THE government’s infrastructure program faces further delays due to the quarantines imposed by the coronavirus disease 2019 (COVID-19) outbreak, as well as the repurposing of funds to contain the pandemic, according to Oxford Economics.

In a research note Thursday, it said the government’s original 7% economic growth target will require an increase in the project implementation rate of at least 50% from the current 30% “before infrastructure spending provides the necessary boost,” with weak private investment expected to further dampen overall investment.

“Boosting growth via increased infrastructure spending is a priority for the Philippine and Indonesian governments, but progress has been slow in both. For the Philippines, a key issue is the limited capacity of major government departments to fully implement their allocated infrastructure budgets,” it said.

Oxford Economics noted that progress in infrastructure projects “has been slow” despite the P8-trillion spending plan for the flagship infrastructure program.

It said this “is likely to be hurt further by the coronavirus outbreak this year” despite government’s efforts to continue with the projects since the government budget is expected to prioritize programs geared at containing the pandemInfrastructureic, boost health care and cushion the economic fallout.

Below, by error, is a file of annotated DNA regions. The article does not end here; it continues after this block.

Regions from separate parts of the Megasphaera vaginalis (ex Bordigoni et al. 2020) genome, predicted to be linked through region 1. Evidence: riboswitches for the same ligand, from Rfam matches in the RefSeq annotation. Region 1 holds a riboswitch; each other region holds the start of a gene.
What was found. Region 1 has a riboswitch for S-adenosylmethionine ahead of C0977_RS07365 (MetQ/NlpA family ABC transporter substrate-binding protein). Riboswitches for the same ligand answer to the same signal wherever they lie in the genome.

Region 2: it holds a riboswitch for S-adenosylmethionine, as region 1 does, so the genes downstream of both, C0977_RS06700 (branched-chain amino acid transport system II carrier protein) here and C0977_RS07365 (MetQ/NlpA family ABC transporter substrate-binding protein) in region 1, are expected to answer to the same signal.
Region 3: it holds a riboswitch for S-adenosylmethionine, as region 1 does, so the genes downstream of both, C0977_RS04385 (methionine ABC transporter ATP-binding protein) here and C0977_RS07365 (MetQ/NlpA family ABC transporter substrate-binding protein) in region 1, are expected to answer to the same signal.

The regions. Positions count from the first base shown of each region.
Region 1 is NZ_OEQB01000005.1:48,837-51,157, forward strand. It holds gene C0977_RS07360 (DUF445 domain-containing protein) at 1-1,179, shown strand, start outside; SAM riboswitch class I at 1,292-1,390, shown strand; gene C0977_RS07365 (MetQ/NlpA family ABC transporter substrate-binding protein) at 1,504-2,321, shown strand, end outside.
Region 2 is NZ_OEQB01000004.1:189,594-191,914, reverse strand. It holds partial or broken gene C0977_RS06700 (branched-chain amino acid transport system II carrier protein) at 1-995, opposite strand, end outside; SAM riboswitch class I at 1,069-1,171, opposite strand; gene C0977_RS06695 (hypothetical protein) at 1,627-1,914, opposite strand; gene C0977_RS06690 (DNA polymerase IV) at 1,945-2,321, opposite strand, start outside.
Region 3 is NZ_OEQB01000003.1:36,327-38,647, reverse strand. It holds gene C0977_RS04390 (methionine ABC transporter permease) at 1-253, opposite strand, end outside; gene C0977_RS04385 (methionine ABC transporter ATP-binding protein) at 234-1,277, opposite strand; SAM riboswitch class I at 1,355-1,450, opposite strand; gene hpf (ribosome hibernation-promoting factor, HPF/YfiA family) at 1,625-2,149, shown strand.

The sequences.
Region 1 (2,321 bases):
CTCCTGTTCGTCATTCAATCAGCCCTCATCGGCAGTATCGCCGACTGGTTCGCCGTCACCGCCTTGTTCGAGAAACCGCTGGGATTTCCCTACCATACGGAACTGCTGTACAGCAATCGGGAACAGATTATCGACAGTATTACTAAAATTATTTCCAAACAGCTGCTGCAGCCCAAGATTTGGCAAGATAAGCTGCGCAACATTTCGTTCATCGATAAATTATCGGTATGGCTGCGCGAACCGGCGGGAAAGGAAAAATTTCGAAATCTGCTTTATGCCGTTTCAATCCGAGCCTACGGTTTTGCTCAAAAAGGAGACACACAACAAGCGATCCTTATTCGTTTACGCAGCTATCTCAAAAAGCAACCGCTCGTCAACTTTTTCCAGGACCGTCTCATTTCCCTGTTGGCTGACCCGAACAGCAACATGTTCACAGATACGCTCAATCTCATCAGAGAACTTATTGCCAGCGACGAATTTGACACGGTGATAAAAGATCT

According to its Global Economic Model, Oxford Economics estimated that infrastructure spending accounted for 1.2 percentage points of gross domestic product (GDP) growth over 2017-2019, using an investment multiplier of 0.85%.

“Nonetheless, we expect public capex to pick up as normalcy is gradually restored. Although falling short of the governments’ targets, we expect infrastructure spending to remain a key fuel for growth in both countries over the medium term,” it said.

It said spending by the major infrastructure-implementing agencies, the Departments of Public Works and Highways (DPWH) and Transportation (DoTr), increased at average rates of 34.9% and 6.1%, respectively, over the 2016-2018 period.

However, it said higher budgets have “kept average implementation rates for both departments relatively stagnant at 34.2% and 12.5%, respectively,” or an estimated weighted average implementation rate of 30% for the two agencies.

“Although both departments are spending more, their absorptive capacity hasn’t kept up with the rapidly rising budgeted amounts, resulting in stagnant implementation rates,” it said.

The Luzon-wide lockdown, which was extended until April 30, limited movement to essential workers and shipments only, suspended public transportation and halted non-essential business operations.

Work on many public infrastructure projects was also stopped in Luzon due to the lockdown, while 13 rail projects were allowed to carry on with limited work. — Beatrice M. Laforga